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Just not there

It must have been about forty years ago, that I got painfully aware of my lack of creativity in handicraft and art. I think it was during the first drawing lesson in the secondary education phase. The teacher – a bearded man with white foamy flakes in the corners of his mouth – had just given us our first assignment. My problem was that I had no idea what he was asking me to do. A composition of curved shapes. That was all he said. The only restrictions were type and size of the paper – terrifyingly large – we had to use. We were completely free in the choice of drawing material. Pencils, wax crayon, watercolor, ink or boogers, all was fine by him, as long as we produced a composition on paper. An original composition of curved shapes.

There I sat. My face must have been one big question mark as I looked around to see the reactions of my fellow pupils. To my astonishment, most of them were already moving towards the room where the materials could be found. There were even a few kids that were creating sketches. All I had was this big piece of white paper and no idea where to begin.

Twenty or so minutes later I’d drawn a few lines, hoping that my hands – or maybe even the pencil – would know what to do. Of course not… With the rubber I removed them and looked out of the window. A magnificent view, a source of inspiration. According to the teacher. I saw trees, a road and green grassy polderland. And my pencil did not move.

Over the years, such experiences remained part of my development and even as a photographer – whatever the hell that means nowadays – I find that I should be more creative in my work. When shooting a concert I am now able to put my own way of seeing things into the process aiming to go beyond simply capturing what is happening on stage. And when shooting a land- or seascape, I know what I’m looking for, but…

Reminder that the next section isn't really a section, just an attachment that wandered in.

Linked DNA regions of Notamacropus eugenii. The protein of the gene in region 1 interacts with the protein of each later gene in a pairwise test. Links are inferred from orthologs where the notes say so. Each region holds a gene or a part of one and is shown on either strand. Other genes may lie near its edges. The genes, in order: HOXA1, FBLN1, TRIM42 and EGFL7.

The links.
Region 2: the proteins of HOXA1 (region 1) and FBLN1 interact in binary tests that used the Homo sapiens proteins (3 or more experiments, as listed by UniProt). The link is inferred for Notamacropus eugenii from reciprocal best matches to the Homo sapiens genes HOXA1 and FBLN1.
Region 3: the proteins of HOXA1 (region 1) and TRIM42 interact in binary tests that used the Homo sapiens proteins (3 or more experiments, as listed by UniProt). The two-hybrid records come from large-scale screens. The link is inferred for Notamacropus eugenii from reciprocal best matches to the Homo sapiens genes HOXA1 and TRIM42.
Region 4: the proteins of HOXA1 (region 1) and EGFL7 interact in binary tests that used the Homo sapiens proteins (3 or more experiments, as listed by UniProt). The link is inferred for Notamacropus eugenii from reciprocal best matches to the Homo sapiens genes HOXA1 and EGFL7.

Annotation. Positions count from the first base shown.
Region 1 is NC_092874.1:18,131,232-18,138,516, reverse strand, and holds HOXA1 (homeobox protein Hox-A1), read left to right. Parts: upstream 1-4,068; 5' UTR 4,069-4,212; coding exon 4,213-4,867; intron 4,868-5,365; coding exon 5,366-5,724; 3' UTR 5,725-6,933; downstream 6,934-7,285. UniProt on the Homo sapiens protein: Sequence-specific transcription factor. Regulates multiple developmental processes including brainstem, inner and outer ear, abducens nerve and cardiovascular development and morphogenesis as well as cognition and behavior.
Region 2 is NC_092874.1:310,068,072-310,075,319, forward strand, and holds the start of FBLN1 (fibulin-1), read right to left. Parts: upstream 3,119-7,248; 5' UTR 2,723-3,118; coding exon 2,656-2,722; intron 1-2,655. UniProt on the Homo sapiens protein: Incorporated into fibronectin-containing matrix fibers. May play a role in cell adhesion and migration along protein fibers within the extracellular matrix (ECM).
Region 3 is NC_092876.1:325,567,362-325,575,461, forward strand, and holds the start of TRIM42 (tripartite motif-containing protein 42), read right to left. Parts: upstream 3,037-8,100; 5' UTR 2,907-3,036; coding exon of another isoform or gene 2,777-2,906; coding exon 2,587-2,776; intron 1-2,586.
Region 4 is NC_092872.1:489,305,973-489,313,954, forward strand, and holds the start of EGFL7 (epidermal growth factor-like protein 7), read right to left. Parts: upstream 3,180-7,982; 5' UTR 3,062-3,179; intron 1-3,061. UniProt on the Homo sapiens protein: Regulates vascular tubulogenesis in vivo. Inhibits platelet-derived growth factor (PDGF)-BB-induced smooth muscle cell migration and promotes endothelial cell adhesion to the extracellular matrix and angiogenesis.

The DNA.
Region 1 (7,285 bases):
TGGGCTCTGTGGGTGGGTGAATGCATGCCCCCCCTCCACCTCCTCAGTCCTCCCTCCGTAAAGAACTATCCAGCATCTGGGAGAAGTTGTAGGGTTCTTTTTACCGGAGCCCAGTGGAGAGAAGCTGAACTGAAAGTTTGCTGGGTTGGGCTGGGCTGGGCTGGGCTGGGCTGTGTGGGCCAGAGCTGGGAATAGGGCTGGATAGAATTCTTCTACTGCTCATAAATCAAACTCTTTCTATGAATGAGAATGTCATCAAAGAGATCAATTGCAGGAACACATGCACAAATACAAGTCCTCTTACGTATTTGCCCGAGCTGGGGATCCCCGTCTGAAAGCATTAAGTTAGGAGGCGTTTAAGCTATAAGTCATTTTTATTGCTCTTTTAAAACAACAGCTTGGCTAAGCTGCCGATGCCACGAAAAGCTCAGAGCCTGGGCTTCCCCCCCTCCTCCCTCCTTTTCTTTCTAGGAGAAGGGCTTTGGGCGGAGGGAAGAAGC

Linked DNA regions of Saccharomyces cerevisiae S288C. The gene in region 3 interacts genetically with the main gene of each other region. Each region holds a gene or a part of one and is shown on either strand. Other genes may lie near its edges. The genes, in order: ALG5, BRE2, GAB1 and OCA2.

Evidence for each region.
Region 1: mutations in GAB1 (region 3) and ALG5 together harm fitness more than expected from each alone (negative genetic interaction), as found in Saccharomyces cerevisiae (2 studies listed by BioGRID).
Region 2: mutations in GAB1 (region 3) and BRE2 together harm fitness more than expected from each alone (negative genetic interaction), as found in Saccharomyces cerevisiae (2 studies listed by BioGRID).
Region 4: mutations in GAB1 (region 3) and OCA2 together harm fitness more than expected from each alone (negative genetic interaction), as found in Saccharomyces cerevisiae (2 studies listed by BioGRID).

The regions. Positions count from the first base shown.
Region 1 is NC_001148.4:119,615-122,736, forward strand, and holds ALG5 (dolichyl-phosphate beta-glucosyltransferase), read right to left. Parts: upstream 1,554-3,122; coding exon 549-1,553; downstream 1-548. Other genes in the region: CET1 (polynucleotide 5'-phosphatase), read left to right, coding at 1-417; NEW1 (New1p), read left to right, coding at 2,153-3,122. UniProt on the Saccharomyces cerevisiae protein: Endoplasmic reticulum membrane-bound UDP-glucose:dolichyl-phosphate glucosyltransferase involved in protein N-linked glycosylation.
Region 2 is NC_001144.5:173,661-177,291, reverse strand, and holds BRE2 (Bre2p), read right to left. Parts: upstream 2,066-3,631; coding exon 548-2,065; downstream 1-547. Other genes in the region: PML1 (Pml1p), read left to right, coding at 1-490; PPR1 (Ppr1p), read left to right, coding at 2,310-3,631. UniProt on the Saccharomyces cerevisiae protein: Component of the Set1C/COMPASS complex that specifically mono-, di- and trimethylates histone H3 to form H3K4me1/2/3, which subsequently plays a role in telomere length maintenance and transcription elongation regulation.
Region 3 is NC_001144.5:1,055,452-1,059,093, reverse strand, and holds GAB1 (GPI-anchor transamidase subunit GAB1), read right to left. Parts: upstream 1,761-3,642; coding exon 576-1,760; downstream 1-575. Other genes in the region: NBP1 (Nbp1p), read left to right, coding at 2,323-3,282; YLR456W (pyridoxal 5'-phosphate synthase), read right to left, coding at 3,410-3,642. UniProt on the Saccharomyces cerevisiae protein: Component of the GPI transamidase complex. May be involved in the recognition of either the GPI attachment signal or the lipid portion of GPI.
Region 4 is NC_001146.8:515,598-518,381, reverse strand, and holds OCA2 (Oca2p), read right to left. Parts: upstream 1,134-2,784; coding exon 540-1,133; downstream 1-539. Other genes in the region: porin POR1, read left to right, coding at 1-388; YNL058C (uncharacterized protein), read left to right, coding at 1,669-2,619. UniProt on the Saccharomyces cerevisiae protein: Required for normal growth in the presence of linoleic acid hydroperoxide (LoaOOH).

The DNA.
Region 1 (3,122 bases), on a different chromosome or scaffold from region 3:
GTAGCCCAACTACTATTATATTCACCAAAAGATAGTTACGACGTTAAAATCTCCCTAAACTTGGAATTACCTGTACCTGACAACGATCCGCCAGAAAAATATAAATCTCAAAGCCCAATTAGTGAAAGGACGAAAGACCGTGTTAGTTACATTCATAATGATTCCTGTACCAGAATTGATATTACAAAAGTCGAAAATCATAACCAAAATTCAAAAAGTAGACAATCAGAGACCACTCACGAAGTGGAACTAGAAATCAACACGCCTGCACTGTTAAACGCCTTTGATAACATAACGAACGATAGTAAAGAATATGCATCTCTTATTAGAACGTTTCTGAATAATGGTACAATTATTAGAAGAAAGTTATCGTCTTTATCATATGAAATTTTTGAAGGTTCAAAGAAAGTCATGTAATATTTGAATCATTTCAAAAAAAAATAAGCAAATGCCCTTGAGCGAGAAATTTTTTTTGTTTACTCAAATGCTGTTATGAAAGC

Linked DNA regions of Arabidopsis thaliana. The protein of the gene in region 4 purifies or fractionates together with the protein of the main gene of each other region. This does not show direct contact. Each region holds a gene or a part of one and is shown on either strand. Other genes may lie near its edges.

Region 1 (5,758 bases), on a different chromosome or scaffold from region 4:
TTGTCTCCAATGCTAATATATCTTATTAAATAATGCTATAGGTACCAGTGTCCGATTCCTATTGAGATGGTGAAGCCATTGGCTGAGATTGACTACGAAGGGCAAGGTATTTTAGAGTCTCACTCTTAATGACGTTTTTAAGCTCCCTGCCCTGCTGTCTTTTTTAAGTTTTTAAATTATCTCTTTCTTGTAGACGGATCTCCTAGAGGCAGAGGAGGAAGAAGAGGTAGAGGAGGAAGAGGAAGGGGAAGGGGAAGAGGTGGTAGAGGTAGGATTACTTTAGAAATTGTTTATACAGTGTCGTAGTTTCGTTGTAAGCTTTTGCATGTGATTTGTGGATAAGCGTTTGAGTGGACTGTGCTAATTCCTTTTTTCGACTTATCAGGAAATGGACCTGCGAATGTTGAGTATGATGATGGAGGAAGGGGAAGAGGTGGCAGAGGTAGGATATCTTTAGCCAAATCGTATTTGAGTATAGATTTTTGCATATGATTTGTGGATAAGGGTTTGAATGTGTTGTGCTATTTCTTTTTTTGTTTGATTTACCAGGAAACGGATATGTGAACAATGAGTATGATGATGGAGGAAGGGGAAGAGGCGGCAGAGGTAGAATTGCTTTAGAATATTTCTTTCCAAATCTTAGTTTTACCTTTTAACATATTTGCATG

I am not creating. My work does not speak of anything important. There are no social issues that I have brought under the attention of a larger public, like how society deals with the homeless or the mentally disturbed that roam our streets. Nor was I there when people lost their homes to the wildfires to show the misery against wonderful flaming backdrops. (OK, for that one at least I had a valid reason) Once I had a great idea about a book. Traveling the country to make people aware of one specific type of illness, but after becoming aware of the money that I would need for that and letting myself get infected by the typical Portuguese disease of oh-but-that-will-never-work while approaching people to help me get it done, the book only partially exists in my head. I still think it is a great idea.

Maybe next year.

A jealous man I am not, but when I look at the work of Bordalo II something inside is trembling that comes close to envy. Taking pictures at his exhibition I feel as far from creating as I can possibly be. Each and every piece is a complaint about, an accusation against the society we have become. A society that seems to be obsessed with spending, consuming and hateful destruction. Us against them, tweeting for followers to feed our self-importance which is based upon absolute emptiness. Screaming our worthlessness into a cosmos that could not give less about us. And what do I do? I take pictures of an artist’s creations.

Why bother?

The answer to that question is the reason I publish this article. The reason I want to show Bordalo II’s work to, maybe a larger, public. To maybe reach a few people and maybe wake up that one more person who does bother. That one more person who also thinks we could and should do better. To eventually tip the scale and see intelligence prevail again in this age where stupidity seems to be the norm. To actually do better, as a group, and stop thinking that it will never work and change our destructive ways.

May the force be with us.

For more Bordalo Segundo:
The people over at Global Street Art have a nice set of pictures of his outdoor work and of course there is a Facebook page.

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